We’d love to see these business myths go the way of the Dodo
For as many business practices there are that make sense to follow (such as pay your taxes) there seem to be just as many business myths that don’t make much sense.
If you run your own business or plan to start one, feel free to ignore the following myths that seem to pop up endlessly like those pesky whack-a-moles.
1. You need to work smarter, not harder.
For the past decade or more, productivity gurus everywhere have been promoting the idea of shortcuts that will get you to the top.
Yes, productivity hack exist. But to beat the competition – who are also looking for smarter ways to work – you have to work smarter and harder.
2. You should always try to bankroll your own growth in the early days.
You don’t want to get in over your head but without a healthy amount of debt in the early days, you won’t have the ability to build up your business’ credit score.
This will become important down the road when you can’t bankroll your own growth and lenders will want to see a positive credit history before giving you a sizable loan.
If you’re the director in a business that is registered with the New Zealand Companies Office, you can sign up with Credit Simple to see your credit score and credit history any time for free.
3. You need to collect GST.
Most businesses can collect GST from customers on goods and services sold or consumed in New Zealand that are not a zero rated supply, but only if you register as a GST-collecting business… giving you a bunch more paperwork in the process. The good news is you’re generally not required to collect GST unless you plan on bringing in more than $60,000 in a 12-month span (before expenses).
That means some small businesses like sole traders, partnerships and even early-stage companies expecting a turnover of less than $60,000 in 12 months may be able to avoid the extra headache and give their customers a nice little tax break in the process.
4. You need to take lots of risks
Admittedly, there is a certain amount of risk involved in setting out on your own. However, risk-taking shouldn’t be the normal way you conduct your day-to-day affairs.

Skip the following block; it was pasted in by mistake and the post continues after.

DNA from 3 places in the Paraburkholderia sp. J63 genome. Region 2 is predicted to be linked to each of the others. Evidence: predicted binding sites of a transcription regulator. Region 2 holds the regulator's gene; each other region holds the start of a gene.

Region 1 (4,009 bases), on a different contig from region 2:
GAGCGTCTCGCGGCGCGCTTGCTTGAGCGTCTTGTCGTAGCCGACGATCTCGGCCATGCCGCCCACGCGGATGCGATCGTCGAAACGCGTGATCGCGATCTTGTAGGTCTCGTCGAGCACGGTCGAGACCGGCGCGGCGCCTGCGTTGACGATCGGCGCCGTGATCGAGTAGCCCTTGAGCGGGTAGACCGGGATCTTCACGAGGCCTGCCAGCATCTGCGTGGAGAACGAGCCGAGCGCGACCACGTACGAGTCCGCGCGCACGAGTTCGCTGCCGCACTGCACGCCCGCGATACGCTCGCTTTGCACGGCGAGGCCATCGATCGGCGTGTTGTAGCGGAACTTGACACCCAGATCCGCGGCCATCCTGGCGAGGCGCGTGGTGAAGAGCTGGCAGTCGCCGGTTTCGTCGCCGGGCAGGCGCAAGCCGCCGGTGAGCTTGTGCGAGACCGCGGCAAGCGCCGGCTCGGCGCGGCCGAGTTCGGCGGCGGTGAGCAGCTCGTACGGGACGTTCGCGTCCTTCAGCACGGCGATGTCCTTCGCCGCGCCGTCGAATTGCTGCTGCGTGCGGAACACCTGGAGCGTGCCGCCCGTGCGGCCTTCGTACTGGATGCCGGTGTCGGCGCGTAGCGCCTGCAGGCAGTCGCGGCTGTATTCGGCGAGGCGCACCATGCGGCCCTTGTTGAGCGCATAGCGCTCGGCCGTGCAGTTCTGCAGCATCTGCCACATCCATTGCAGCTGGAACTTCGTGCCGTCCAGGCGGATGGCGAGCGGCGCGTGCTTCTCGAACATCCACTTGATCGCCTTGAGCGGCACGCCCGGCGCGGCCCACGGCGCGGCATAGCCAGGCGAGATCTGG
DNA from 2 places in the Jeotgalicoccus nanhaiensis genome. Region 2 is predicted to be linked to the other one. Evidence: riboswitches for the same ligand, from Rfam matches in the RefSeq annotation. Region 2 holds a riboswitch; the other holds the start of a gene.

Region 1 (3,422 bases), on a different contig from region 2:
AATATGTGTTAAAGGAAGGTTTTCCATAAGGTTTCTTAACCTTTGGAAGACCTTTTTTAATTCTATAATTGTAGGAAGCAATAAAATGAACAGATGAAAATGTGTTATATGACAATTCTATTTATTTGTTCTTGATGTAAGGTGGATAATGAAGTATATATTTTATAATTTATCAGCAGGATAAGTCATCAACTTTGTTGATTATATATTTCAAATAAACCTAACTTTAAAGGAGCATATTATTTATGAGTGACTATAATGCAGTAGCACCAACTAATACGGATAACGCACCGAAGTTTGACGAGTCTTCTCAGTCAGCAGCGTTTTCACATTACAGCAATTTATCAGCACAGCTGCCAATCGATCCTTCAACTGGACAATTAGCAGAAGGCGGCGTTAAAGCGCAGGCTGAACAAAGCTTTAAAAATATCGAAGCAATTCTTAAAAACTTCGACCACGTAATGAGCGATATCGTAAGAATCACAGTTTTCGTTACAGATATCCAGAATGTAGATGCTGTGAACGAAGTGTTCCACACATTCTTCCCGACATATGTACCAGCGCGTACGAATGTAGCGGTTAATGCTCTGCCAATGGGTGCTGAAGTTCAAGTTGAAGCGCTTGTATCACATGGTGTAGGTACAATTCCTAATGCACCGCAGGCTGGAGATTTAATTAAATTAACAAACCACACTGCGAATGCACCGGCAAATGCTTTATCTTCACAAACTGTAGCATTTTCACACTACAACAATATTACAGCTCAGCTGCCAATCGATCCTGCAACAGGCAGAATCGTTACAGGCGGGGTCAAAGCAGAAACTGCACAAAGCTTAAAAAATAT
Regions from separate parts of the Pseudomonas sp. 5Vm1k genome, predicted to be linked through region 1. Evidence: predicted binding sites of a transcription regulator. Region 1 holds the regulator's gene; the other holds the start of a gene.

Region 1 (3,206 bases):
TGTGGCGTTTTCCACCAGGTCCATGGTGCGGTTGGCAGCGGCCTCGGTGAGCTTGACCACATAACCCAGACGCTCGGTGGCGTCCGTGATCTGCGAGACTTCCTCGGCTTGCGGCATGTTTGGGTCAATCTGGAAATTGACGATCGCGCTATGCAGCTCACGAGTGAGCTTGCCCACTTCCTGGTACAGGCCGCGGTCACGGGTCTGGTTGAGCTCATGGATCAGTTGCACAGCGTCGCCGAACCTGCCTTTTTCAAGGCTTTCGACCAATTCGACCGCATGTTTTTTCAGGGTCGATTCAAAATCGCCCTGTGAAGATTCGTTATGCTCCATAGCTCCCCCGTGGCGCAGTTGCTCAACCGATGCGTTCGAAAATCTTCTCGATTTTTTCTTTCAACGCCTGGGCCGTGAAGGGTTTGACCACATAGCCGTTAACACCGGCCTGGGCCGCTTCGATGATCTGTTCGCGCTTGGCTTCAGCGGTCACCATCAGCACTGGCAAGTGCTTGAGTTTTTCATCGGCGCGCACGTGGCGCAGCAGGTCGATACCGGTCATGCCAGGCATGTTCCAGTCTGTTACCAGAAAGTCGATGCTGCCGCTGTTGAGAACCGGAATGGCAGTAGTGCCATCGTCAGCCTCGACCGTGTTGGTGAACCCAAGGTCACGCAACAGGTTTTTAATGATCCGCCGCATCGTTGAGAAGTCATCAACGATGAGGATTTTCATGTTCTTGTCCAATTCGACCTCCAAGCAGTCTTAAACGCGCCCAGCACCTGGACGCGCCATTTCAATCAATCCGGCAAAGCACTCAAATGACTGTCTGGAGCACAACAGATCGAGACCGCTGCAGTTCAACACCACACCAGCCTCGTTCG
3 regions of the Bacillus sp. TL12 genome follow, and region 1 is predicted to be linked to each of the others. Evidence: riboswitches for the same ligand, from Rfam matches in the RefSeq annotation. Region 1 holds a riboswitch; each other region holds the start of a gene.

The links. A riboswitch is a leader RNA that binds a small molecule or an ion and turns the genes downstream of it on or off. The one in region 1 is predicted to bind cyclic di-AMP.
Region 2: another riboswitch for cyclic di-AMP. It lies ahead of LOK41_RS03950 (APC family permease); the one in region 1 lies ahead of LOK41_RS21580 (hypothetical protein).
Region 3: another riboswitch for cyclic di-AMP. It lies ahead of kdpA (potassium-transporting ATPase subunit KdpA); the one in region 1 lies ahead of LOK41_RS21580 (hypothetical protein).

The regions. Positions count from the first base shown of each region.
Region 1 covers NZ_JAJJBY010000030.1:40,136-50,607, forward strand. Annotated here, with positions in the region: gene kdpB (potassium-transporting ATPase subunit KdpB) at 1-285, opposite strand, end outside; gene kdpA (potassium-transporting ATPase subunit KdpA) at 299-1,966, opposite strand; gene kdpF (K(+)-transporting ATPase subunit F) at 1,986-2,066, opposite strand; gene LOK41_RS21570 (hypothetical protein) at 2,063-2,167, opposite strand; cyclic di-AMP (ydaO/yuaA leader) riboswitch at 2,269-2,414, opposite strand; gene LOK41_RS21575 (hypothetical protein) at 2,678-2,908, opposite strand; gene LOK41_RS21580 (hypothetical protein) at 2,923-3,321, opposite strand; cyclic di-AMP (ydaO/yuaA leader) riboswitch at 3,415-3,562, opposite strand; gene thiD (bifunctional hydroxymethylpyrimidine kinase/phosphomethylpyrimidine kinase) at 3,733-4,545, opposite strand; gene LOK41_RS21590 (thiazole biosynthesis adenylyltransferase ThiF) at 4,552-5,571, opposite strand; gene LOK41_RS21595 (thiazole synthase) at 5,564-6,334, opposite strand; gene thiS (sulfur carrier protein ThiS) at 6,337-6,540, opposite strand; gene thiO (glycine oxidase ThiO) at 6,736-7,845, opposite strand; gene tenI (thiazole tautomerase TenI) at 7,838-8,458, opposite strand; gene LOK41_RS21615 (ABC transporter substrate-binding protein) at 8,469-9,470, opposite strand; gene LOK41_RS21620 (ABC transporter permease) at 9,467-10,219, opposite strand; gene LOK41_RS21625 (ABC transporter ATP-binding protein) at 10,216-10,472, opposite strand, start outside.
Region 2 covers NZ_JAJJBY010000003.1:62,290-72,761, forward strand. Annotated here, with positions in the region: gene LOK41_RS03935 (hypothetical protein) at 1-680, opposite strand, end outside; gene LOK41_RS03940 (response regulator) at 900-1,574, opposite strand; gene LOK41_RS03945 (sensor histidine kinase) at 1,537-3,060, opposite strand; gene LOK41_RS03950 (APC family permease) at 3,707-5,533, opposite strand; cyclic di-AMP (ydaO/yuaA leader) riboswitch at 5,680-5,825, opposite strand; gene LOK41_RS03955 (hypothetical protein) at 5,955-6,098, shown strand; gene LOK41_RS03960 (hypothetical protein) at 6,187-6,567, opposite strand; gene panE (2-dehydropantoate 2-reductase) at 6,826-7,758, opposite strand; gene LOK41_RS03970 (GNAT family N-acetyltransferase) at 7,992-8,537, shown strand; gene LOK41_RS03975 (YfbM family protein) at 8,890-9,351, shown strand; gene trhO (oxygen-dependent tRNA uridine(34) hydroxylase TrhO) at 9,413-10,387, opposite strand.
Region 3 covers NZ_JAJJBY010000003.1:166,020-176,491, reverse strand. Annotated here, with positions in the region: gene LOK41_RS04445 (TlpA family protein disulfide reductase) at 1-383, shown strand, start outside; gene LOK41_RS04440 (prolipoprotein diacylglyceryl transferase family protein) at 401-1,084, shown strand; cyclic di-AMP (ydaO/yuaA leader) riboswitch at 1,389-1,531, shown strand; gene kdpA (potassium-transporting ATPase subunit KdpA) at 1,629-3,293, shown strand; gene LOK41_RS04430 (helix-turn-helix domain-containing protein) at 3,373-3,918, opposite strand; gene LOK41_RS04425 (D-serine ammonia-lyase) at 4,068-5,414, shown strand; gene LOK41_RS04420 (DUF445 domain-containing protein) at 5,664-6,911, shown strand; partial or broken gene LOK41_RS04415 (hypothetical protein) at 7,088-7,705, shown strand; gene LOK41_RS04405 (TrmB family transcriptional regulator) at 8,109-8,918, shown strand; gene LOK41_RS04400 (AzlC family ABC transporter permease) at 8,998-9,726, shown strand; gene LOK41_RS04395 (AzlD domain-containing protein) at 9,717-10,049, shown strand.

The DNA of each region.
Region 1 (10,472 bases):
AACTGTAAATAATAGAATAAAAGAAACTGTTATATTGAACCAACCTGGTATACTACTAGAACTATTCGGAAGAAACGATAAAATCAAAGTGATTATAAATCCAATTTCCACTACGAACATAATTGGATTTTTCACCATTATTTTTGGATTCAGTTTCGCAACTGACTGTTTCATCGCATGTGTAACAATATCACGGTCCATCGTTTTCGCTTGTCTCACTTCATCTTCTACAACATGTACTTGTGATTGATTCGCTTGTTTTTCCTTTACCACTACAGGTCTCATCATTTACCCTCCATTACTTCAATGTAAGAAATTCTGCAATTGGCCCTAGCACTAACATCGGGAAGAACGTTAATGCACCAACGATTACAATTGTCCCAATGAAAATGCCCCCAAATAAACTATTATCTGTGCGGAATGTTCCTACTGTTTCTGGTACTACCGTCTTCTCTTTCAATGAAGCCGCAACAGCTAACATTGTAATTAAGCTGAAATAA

If you are deciding between vendors, considering an increase in headcount or engaging in any other consequential decision, you can do so methodically and rigorously.
Not every decision will work out exactly the way you expect, but with the right amount of due diligence, you can reduce the risk of failure significantly.
5. Cost vs. quality of products and services are the only considerations when vetting suppliers
There are many more attributes to consider when comparing suppliers of your products or services. For instance, you’ll want to find out if they have a history of delivering on time, or what their backup plan is in the case of product shortages. Are they a healthy business that is likely to stick around for the long haul?
You can find out some of this information by checking out a type of business credit report that illion’s credit bureau calls the Failure Risk Score and Report. It will tell you if the vendor is in legal trouble, if any of the directors were part of a failed business, how likely the business is to fail and more.
Additionally, not all suppliers and vendors will report your payments to the credit bureaus. Meaning you won’t get positive credit for your on-time payments. So if you plan on paying your invoices on time (which you should), ask your suppliers if they report to the bureaus.
Just because you’re running your own business or planning to start one doesn’t mean you need to fall victim to common myths that pervade the space. And this list is by no means exhaustive. The point we’re trying to make is to question what everyone else is saying and decide if it makes sense for you and your business.
General Warning. The information in this blog post is general in nature and does not constitute personal financial or professional advice. It is not intended to address the circumstances of any particular individual or business. We do not guarantee the accuracy and completeness of the information and you should not rely on it. Before making any decisions, it is important for you to consider your personal situation, make independent enquiries and seek appropriate tax, legal and other professional advice.